Originally Posted by MacedonianHero View Post


How is linear bass down to 10Hz and 30/50 Hz square wave plots that look like square waves a parlour trick? Based on how it measures, it's what's on the recording.

 

The LCD2 rev 2 certainly has boomier bass than what is on any given recording.  I record both myself and my tutor playing the cello for teaching reference.  If you compare the recording back on the LCD2, low frequencies have a bunch of extra weight and reverb to it that is not present when you listen to the instrument live.  Other headphones in my collection don't add this weight.  One might be quick to blame my recording setup, and that's fair, it's hardly professional.  But when I play the same file back with the HD800s, it is a much closer match to the tonality of what my teacher plays when I sit right near the microphone.

 

The frequency response can be measured a hundred different ways.  I'm not the only one that will say this, the audeze sound really crams all those sound waves right in your ear drum.  It's why the sound stage is so pinched in.  It's part of the fun.

 

Don't mistake me for a hater, I still haven't sold my LCD2 rev2s because I like them.  I'm just stating my opinions on their sound reproduction.  They are fun to listen to, and if you really just want to rock out, they have few peers.  But they aren't accurate or natural sounding by any stretch.

post #37 of 42
Quote:
Originally Posted by TWIFOSP View Post

The LCD2 rev 2 certainly has boomier bass than what is on any given recording.  I record both myself and my tutor playing the cello for teaching reference.  If you compare the recording back on the LCD2, low frequencies have a bunch of extra weight and reverb to it that is not present when you listen to the instrument live.  Other headphones in my collection don't add this weight.  One might be quick to blame my recording setup, and that's fair, it's hardly professional.  But when I play the same file back with the HD800s, it is a much closer match to the tonality of what my teacher plays when I sit right near the microphone.

The frequency response can be measured a hundred different ways.  I'm not the only one that will say this, the audeze sound really crams all those sound waves right in your ear drum.  It's why the sound stage is so pinched in.  It's part of the fun.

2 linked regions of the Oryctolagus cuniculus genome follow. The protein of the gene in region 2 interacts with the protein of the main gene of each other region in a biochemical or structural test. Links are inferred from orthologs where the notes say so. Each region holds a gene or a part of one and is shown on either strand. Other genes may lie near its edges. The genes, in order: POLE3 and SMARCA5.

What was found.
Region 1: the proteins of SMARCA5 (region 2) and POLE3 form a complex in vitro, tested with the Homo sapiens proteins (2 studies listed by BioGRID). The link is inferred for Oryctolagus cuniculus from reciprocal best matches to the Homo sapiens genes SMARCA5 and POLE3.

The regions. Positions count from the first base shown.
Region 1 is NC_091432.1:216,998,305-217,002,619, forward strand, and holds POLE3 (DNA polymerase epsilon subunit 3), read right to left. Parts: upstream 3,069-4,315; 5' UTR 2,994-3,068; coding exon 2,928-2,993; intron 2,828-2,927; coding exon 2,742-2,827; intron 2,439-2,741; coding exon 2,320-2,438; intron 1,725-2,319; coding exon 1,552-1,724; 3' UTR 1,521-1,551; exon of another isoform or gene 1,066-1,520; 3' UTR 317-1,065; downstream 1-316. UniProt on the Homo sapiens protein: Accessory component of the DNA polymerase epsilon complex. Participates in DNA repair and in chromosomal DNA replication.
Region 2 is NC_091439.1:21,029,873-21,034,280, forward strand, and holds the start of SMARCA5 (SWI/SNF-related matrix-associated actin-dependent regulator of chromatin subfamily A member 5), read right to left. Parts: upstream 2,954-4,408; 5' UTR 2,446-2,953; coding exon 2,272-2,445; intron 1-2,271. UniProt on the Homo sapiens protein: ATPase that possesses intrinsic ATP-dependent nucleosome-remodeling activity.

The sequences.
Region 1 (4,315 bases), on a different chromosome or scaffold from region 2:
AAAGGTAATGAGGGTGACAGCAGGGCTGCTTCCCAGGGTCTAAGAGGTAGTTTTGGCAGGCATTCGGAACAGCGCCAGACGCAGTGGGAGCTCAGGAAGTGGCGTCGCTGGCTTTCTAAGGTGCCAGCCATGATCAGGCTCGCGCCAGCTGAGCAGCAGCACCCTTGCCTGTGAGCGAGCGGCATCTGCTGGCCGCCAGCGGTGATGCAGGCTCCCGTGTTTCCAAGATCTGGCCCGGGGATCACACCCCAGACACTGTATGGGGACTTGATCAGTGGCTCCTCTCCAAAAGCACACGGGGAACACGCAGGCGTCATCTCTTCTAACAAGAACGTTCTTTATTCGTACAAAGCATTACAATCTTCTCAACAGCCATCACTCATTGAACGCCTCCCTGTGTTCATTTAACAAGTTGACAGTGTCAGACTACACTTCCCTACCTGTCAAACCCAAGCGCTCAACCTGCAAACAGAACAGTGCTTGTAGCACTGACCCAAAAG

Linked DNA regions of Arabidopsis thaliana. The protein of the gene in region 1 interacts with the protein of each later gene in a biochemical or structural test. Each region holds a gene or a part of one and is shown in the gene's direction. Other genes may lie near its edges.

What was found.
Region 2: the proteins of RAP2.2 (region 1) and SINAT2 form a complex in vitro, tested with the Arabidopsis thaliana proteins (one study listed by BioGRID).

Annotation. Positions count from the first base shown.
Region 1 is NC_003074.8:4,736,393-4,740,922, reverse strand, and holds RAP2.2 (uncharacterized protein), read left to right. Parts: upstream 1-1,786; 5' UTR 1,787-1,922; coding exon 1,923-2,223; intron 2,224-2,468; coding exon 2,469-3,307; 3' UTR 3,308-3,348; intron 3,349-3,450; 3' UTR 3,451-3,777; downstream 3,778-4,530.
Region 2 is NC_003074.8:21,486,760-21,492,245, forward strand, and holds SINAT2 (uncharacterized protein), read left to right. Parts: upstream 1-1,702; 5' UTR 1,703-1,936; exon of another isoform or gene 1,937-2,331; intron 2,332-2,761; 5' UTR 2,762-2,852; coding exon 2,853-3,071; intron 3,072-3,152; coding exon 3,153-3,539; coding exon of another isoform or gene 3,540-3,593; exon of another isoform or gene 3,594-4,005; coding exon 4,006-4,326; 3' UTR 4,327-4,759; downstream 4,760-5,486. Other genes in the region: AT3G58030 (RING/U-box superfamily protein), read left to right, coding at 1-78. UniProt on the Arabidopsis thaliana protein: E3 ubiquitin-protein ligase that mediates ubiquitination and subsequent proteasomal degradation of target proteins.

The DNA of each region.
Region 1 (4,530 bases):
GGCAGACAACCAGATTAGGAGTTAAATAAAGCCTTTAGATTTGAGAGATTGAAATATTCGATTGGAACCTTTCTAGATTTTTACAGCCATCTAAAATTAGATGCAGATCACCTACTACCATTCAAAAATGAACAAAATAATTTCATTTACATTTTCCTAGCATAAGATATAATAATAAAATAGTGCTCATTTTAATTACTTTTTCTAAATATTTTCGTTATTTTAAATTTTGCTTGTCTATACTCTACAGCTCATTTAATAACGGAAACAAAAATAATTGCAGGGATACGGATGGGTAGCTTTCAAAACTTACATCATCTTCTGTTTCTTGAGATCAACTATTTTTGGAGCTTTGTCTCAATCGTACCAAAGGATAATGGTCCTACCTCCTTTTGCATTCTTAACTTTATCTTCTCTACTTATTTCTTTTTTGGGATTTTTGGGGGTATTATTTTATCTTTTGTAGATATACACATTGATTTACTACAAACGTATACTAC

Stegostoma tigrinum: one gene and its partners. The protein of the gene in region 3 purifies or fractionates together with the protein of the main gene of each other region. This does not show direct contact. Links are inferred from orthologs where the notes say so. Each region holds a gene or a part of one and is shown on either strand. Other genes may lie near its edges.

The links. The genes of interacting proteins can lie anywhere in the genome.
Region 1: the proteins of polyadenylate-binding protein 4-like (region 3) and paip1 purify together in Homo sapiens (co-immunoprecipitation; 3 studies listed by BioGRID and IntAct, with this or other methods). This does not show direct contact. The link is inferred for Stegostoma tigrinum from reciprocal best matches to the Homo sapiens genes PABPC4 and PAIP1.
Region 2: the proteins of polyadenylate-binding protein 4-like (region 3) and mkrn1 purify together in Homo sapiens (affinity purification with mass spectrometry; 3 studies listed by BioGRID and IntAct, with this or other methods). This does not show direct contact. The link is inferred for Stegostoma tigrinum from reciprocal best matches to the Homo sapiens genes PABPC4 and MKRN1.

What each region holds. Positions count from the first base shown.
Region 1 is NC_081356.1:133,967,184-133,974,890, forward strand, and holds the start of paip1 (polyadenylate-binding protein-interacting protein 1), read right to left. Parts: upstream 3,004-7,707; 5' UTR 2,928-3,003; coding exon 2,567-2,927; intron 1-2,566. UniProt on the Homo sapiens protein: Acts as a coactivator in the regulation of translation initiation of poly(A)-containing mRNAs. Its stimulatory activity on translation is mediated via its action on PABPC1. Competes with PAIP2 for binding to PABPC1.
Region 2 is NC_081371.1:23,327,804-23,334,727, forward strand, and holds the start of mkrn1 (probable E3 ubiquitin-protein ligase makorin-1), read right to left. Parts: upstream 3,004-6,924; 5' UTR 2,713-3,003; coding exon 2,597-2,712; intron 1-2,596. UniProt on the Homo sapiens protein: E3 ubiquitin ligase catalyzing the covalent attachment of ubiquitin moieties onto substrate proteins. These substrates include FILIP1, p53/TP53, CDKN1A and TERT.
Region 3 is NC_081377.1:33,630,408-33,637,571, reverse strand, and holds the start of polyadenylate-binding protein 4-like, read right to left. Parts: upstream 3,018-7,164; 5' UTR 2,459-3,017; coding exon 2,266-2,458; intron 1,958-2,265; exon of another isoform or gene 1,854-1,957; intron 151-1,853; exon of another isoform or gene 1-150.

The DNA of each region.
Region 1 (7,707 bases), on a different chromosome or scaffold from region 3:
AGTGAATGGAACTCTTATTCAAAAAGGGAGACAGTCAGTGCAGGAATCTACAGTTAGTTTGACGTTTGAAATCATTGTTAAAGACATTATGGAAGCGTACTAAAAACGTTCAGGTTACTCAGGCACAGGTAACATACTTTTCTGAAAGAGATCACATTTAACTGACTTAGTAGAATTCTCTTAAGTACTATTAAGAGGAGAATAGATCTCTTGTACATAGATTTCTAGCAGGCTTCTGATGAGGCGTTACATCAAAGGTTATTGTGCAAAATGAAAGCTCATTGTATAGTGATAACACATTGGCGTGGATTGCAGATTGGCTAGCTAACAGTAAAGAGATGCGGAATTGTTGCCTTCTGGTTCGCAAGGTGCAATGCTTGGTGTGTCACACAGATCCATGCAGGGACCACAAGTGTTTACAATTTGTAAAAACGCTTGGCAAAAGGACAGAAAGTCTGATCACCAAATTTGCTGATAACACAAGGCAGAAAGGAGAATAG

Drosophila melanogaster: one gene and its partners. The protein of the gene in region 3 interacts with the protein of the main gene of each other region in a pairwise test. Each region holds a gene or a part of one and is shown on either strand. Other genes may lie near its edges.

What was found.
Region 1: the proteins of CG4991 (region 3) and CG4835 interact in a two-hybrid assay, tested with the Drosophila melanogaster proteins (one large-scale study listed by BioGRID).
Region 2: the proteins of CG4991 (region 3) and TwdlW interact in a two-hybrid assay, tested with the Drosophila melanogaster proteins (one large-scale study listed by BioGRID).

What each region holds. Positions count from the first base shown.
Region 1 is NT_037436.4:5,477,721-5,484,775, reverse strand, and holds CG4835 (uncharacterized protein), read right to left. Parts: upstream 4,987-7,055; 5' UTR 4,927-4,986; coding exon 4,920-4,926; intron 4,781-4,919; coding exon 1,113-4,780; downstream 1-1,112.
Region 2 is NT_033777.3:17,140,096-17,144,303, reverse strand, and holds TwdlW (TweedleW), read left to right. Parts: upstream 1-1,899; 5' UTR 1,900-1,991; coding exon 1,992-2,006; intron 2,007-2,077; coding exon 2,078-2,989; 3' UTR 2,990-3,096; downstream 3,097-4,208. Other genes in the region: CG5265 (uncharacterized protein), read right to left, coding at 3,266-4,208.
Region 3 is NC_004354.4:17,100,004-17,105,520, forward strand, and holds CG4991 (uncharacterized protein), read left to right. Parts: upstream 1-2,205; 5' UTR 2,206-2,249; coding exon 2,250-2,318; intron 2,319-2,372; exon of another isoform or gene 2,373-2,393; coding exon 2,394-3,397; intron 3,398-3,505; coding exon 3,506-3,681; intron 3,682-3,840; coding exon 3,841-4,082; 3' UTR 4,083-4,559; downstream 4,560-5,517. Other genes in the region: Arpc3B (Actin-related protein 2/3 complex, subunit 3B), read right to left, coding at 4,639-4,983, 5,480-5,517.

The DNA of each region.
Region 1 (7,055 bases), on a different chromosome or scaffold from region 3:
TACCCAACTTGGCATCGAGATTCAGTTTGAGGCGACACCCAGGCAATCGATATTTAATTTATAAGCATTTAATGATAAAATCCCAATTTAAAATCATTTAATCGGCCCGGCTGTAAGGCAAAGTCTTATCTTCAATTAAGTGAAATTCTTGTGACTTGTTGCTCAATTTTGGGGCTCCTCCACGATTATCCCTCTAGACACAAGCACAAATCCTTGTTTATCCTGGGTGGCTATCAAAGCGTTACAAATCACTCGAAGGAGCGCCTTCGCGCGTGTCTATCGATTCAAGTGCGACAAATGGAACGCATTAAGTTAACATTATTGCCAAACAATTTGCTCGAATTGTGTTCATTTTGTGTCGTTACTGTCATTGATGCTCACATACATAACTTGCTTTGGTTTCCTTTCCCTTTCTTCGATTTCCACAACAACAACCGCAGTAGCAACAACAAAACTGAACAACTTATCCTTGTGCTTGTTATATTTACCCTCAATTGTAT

Don't mistake me for a hater, I still haven't sold my LCD2 rev2s because I like them.  I'm just stating my opinions on their sound reproduction.  They are fun to listen to, and if you really just want to rock out, they have few peers.  But they aren't accurate or natural sounding by any stretch.

The way I hear real life; which has bass, is best reproduced on the LCD-2/3. I've played trumpet in a few jazz bands (before kids) and what I hear on the Audezes is what I heard playing. Don't get me wrong, the HD800s are one of my favourite "go to" cans.

Listening to action movies, explosions sound the most real on the LCD-3s. Then there's the measurements of the bass. Both are outstanding, but the LCD-3s do have the edge.

I'd say they are both different takes on neutral (whatever that is), but the LCD-3s match closest to what I hear in real life. smily_headphones1.gif
post #38 of 42

I think its fairer to say the LCD-2 shelves the top than to say it amplifies the bottom ;)  From 20-1000 its ruler flat, no arguments it is, after that it drops.  The cello occupies 60-7000 so a lot of its character exists outside the LCD-2 ruler range.

 

I'm still bouncing between the LCD-3 and LCD-2Rev2 because although the LCD-3 has better resolution, better sound stage, more natural tonal balance... the added presence at 1K-2K sounds off on some recordings.  On the other side the LCD-2Rev2 can be overly dark or wooly on others.  I'm left thinking the LCD-3 is better but still well into diminishing returns compared to the LCD-2 which is a bargain for what it brings to the table.

post #39 of 42

I haven't had the opportunity of hearing the LCD3 yet, so maybe that's where our opinions differ.  beerchug.gif

post #40 of 42
For whatever it's worth, I would have to say to get the LCD3.

I did not love the LCD2 when I owned them last year. The LCD3, on the other hand, is one of thr best headphones I've heard - and that includes the HD800, stax O2 and HP1000. Serious improvement to treble quality, soundstage and comfort with the softer pads.

I'm talking specifically of the new driver that started coming out around March, the FR has the standard midrange shelf begin at 1.5kHz instead of around 800 Hz as the first production model.

I don't know if they're worth 2000 bucks but I think they're better than the HD800 at 1500.
post #41 of 42

They come up fairly often on the FS so if patient they can be had for $1600.

post #42 of 42
Yeah, I'd say that price is better. I think there's two LCD3 for sale right now on head fi for around that price.

I got my pair for just over 1700 at headroom. It was a newly RMAd model with the new drivers. Otherwise like new and not used.

I don't feel bad paying that considering what the other cans in that class cost.